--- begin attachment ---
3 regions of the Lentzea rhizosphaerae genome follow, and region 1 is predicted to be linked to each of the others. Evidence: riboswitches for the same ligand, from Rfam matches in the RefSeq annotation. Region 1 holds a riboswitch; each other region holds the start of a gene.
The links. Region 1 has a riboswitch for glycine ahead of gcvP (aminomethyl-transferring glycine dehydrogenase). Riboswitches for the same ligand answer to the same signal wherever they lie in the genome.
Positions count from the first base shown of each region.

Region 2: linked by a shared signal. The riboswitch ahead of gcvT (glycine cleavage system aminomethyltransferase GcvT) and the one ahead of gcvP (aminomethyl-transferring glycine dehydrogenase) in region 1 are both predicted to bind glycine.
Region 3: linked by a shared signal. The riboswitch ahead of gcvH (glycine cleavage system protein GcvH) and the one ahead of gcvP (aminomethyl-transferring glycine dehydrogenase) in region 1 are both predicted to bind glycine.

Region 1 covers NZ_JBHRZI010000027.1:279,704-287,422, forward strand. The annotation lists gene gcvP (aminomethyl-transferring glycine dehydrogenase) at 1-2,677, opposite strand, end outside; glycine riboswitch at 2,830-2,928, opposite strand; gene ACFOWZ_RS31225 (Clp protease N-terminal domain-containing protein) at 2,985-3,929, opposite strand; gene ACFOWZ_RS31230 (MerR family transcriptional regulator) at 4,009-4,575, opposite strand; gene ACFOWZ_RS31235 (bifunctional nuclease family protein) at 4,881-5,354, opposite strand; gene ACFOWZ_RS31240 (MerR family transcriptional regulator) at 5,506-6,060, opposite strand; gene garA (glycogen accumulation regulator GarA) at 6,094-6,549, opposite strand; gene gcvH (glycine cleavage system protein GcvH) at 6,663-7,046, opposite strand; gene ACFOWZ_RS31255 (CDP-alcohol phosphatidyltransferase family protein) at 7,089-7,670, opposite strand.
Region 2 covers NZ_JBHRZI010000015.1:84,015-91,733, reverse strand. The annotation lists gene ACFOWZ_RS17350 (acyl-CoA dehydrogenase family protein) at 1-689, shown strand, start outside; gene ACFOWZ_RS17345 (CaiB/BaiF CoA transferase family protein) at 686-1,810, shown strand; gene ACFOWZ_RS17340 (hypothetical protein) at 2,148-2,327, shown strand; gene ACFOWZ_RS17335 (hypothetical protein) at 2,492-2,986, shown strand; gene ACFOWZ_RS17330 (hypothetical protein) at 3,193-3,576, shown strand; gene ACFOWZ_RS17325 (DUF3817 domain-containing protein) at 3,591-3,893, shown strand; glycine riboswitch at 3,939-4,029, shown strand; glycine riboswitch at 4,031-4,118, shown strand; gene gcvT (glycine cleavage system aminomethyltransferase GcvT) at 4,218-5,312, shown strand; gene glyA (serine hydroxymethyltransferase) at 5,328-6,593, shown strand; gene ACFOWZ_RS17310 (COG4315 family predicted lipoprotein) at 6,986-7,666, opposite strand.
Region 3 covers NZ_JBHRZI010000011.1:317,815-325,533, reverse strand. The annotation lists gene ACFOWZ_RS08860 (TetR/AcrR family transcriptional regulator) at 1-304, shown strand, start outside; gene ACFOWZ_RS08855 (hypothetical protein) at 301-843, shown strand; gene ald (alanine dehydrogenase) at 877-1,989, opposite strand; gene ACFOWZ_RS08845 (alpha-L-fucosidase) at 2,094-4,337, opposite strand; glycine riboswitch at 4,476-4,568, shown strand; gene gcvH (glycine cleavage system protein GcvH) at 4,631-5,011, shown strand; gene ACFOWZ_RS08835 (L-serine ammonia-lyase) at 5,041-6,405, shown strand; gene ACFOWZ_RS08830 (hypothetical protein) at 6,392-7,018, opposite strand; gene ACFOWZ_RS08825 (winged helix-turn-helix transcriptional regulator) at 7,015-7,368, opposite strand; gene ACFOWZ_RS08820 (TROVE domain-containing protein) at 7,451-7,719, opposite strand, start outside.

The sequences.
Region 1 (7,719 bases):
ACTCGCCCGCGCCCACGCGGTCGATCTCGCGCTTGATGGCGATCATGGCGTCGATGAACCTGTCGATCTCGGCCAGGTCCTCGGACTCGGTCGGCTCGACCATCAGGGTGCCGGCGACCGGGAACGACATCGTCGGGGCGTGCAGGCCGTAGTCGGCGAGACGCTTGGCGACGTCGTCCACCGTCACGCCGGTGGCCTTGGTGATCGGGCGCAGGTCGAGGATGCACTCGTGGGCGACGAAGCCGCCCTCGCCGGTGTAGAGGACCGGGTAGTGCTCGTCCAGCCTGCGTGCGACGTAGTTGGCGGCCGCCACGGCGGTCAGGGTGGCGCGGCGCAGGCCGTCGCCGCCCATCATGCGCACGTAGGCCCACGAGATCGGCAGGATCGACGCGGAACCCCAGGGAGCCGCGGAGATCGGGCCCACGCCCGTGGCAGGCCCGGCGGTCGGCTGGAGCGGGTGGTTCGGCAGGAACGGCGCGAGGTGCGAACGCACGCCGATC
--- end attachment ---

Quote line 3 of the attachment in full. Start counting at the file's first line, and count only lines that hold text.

Positions count from the first base shown of each region.